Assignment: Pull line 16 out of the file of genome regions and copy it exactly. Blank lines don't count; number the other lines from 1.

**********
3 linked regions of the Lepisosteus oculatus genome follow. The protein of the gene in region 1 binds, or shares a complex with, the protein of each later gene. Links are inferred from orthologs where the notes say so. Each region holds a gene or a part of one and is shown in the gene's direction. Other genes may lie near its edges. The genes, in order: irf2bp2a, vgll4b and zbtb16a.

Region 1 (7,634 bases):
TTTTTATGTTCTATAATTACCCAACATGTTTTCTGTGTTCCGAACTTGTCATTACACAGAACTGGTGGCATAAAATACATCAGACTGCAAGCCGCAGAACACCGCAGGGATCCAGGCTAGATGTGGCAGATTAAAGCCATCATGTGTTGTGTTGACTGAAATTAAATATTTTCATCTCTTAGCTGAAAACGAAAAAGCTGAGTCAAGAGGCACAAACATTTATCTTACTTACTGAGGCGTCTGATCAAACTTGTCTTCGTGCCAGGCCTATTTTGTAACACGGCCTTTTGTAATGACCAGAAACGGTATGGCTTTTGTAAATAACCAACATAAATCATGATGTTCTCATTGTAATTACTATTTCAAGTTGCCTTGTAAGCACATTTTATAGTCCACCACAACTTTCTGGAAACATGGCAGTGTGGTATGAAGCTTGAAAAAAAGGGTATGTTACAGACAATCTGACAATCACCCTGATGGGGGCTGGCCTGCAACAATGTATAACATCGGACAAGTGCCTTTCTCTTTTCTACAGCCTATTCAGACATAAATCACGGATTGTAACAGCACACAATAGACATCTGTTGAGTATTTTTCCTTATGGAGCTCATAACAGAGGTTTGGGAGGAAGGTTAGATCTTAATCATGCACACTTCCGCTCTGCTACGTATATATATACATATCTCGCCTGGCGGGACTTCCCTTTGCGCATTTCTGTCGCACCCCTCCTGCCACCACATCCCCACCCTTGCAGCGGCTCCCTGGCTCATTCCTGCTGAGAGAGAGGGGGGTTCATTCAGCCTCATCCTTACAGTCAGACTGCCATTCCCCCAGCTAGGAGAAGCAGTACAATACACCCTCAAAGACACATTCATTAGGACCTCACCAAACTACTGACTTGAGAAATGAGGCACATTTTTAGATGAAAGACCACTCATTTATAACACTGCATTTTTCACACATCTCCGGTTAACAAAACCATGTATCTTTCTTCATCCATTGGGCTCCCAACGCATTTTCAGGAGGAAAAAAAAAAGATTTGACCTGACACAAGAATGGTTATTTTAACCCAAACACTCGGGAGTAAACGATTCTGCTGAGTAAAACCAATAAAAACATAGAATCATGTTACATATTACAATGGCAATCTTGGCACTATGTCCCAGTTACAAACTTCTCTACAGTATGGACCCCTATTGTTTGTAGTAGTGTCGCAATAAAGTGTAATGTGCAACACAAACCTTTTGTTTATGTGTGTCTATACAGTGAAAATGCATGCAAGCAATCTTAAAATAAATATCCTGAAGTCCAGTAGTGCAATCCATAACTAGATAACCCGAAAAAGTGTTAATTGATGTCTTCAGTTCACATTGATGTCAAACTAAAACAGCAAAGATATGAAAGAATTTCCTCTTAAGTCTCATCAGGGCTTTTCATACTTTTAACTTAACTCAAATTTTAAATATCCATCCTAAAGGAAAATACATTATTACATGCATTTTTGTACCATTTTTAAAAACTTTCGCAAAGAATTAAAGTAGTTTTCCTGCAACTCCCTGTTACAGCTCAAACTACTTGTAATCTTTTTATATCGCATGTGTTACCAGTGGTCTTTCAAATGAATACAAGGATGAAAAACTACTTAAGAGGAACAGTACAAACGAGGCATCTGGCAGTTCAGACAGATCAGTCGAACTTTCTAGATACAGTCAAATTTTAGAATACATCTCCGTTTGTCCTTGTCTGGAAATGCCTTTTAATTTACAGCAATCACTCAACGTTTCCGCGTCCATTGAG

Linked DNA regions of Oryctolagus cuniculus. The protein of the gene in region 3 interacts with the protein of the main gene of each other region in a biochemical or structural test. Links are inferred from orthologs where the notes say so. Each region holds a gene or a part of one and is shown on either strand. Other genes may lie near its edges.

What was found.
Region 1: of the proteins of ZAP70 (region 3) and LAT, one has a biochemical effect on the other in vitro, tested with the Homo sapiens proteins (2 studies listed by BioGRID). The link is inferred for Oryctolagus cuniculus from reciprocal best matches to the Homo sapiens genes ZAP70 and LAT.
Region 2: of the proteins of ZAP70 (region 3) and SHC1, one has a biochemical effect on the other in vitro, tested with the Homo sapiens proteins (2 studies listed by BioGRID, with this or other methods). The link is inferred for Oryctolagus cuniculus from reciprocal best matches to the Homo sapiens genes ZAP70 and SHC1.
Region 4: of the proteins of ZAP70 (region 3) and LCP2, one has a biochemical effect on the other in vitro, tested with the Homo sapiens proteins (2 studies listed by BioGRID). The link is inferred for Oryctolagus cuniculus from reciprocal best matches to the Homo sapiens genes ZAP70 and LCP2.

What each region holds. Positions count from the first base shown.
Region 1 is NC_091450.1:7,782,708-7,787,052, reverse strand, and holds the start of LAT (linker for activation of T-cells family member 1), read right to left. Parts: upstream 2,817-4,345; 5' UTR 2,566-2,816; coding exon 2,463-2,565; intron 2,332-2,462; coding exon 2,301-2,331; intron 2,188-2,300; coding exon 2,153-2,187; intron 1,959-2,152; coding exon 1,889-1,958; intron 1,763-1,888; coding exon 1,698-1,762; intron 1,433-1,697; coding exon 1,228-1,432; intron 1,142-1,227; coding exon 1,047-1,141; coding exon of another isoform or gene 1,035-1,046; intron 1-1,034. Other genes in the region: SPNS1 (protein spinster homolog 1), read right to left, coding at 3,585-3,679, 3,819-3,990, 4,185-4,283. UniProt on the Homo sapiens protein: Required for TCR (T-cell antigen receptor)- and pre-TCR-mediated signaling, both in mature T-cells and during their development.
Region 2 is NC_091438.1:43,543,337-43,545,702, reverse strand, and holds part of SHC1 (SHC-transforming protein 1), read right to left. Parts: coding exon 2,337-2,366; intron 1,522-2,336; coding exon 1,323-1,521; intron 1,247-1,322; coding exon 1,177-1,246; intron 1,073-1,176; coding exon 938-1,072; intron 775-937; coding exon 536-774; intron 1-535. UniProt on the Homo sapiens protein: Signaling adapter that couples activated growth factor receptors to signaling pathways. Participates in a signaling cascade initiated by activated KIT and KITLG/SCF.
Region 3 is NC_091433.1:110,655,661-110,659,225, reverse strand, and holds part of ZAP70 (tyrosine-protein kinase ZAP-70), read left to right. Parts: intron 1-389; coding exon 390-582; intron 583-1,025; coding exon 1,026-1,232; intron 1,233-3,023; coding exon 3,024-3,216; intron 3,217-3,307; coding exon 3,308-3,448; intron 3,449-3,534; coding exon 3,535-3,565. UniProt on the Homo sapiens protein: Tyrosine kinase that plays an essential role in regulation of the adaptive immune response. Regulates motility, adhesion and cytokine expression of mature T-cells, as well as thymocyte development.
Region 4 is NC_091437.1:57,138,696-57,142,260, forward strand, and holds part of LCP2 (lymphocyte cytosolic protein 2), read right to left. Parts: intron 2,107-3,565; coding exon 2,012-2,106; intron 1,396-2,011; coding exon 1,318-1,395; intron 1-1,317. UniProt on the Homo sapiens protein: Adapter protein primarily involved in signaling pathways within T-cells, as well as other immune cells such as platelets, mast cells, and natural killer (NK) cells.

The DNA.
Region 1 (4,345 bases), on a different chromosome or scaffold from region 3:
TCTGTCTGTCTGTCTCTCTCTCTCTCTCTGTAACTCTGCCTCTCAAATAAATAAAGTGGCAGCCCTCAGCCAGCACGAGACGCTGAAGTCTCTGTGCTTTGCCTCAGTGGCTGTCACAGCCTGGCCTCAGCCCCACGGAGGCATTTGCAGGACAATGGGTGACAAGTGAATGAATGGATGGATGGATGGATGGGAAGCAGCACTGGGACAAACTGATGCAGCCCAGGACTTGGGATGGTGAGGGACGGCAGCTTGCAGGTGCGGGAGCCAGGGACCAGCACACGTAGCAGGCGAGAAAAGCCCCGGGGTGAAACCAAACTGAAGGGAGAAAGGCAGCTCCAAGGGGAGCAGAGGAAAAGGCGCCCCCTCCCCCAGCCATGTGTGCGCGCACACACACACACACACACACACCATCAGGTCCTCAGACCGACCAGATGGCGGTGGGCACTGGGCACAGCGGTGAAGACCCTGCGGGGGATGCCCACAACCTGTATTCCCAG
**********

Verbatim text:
TCTGTCTGTCTGTCTCTCTCTCTCTCTCTGTAACTCTGCCTCTCAAATAAATAAAGTGGCAGCCCTCAGCCAGCACGAGACGCTGAAGTCTCTGTGCTTTGCCTCAGTGGCTGTCACAGCCTGGCCTCAGCCCCACGGAGGCATTTGCAGGACAATGGGTGACAAGTGAATGAATGGATGGATGGATGGATGGGAAGCAGCACTGGGACAAACTGATGCAGCCCAGGACTTGGGATGGTGAGGGACGGCAGCTTGCAGGTGCGGGAGCCAGGGACCAGCACACGTAGCAGGCGAGAAAAGCCCCGGGGTGAAACCAAACTGAAGGGAGAAAGGCAGCTCCAAGGGGAGCAGAGGAAAAGGCGCCCCCTCCCCCAGCCATGTGTGCGCGCACACACACACACACACACACACCATCAGGTCCTCAGACCGACCAGATGGCGGTGGGCACTGGGCACAGCGGTGAAGACCCTGCGGGGGATGCCCACAACCTGTATTCCCAG